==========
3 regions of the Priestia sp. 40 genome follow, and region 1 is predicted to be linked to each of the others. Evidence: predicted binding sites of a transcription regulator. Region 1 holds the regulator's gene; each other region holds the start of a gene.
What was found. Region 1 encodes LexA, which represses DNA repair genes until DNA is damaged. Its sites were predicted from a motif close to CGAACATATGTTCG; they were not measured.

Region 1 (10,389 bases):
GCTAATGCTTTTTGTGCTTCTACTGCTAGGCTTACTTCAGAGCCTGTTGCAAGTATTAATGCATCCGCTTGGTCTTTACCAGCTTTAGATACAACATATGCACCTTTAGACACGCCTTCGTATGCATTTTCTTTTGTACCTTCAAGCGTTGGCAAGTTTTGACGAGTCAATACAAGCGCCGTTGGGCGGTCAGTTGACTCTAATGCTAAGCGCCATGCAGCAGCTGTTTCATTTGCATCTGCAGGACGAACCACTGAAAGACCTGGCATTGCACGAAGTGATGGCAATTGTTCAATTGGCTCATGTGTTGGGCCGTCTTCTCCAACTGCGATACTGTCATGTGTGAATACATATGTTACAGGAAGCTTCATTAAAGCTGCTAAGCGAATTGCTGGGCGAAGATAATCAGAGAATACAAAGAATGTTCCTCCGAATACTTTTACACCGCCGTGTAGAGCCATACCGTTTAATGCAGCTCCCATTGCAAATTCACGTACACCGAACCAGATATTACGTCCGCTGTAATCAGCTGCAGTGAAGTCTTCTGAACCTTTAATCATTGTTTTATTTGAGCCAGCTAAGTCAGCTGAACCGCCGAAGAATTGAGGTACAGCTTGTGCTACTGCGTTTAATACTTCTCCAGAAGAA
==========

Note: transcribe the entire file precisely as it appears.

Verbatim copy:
3 regions of the Priestia sp. 40 genome follow, and region 1 is predicted to be linked to each of the others. Evidence: predicted binding sites of a transcription regulator. Region 1 holds the regulator's gene; each other region holds the start of a gene.
What was found. Region 1 encodes LexA, which represses DNA repair genes until DNA is damaged. Its sites were predicted from a motif close to CGAACATATGTTCG; they were not measured.

Region 1 (10,389 bases):
GCTAATGCTTTTTGTGCTTCTACTGCTAGGCTTACTTCAGAGCCTGTTGCAAGTATTAATGCATCCGCTTGGTCTTTACCAGCTTTAGATACAACATATGCACCTTTAGACACGCCTTCGTATGCATTTTCTTTTGTACCTTCAAGCGTTGGCAAGTTTTGACGAGTCAATACAAGCGCCGTTGGGCGGTCAGTTGACTCTAATGCTAAGCGCCATGCAGCAGCTGTTTCATTTGCATCTGCAGGACGAACCACTGAAAGACCTGGCATTGCACGAAGTGATGGCAATTGTTCAATTGGCTCATGTGTTGGGCCGTCTTCTCCAACTGCGATACTGTCATGTGTGAATACATATGTTACAGGAAGCTTCATTAAAGCTGCTAAGCGAATTGCTGGGCGAAGATAATCAGAGAATACAAAGAATGTTCCTCCGAATACTTTTACACCGCCGTGTAGAGCCATACCGTTTAATGCAGCTCCCATTGCAAATTCACGTACACCGAACCAGATATTACGTCCGCTGTAATCAGCTGCAGTGAAGTCTTCTGAACCTTTAATCATTGTTTTATTTGAGCCAGCTAAGTCAGCTGAACCGCCGAAGAATTGAGGTACAGCTTGTGCTACTGCGTTTAATACTTCTCCAGAAGAA